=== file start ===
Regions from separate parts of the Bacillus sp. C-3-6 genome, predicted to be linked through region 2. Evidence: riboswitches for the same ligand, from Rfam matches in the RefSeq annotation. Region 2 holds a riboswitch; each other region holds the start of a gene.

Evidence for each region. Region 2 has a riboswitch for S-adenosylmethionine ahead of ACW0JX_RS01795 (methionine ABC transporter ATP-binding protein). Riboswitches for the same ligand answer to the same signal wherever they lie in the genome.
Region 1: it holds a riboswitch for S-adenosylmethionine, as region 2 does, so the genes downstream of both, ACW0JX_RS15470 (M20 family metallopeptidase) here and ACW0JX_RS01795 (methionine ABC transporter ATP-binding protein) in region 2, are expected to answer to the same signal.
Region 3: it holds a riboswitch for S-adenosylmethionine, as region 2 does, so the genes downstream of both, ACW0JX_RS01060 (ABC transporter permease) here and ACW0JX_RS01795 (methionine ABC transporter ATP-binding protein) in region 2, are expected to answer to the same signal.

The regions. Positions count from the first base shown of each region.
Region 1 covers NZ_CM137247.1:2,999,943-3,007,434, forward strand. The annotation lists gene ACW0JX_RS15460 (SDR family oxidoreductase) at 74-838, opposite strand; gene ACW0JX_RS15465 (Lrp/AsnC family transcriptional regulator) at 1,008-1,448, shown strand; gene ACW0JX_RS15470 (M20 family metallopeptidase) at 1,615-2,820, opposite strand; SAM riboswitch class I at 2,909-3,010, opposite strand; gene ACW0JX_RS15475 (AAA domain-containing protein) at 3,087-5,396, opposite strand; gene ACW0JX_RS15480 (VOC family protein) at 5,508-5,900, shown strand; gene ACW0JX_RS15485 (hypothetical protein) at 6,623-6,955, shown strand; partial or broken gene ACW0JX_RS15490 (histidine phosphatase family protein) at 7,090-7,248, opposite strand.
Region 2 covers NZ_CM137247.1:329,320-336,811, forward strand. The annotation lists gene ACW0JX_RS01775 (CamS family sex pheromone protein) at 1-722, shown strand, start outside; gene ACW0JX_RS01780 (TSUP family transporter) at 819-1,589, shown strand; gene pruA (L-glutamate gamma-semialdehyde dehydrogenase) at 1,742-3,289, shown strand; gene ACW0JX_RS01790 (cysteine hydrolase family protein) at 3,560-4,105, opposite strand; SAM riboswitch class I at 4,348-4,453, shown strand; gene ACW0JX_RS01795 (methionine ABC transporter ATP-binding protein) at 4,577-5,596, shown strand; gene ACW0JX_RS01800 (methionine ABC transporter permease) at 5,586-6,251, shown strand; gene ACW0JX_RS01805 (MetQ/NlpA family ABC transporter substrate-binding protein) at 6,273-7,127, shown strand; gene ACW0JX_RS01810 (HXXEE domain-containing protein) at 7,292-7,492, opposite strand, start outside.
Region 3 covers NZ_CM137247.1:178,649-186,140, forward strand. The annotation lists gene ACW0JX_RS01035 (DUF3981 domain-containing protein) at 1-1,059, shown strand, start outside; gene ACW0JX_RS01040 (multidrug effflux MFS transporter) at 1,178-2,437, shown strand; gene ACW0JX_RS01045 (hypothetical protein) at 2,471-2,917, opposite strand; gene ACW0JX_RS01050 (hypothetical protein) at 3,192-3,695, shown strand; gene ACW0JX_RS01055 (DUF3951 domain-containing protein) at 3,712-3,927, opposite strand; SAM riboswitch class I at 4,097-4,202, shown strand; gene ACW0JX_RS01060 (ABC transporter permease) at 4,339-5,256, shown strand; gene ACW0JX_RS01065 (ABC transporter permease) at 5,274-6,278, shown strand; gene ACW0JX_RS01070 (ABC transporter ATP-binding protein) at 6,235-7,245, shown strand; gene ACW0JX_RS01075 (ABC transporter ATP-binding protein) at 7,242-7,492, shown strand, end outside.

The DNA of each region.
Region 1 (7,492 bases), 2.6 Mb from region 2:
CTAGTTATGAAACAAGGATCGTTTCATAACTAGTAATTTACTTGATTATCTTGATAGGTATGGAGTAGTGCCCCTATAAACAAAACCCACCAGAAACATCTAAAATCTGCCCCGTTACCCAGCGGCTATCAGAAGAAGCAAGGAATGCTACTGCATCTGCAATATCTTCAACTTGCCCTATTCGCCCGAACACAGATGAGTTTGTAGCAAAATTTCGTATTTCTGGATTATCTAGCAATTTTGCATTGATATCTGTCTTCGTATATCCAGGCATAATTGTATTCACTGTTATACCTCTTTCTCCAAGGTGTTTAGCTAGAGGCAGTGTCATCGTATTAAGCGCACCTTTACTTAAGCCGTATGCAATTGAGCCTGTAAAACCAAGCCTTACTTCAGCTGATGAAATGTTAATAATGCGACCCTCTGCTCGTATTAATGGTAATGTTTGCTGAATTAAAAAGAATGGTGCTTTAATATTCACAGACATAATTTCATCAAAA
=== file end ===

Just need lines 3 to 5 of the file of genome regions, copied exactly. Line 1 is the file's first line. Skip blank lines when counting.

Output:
Region 1: it holds a riboswitch for S-adenosylmethionine, as region 2 does, so the genes downstream of both, ACW0JX_RS15470 (M20 family metallopeptidase) here and ACW0JX_RS01795 (methionine ABC transporter ATP-binding protein) in region 2, are expected to answer to the same signal.
Region 3: it holds a riboswitch for S-adenosylmethionine, as region 2 does, so the genes downstream of both, ACW0JX_RS01060 (ABC transporter permease) here and ACW0JX_RS01795 (methionine ABC transporter ATP-binding protein) in region 2, are expected to answer to the same signal.

The regions. Positions count from the first base shown of each region.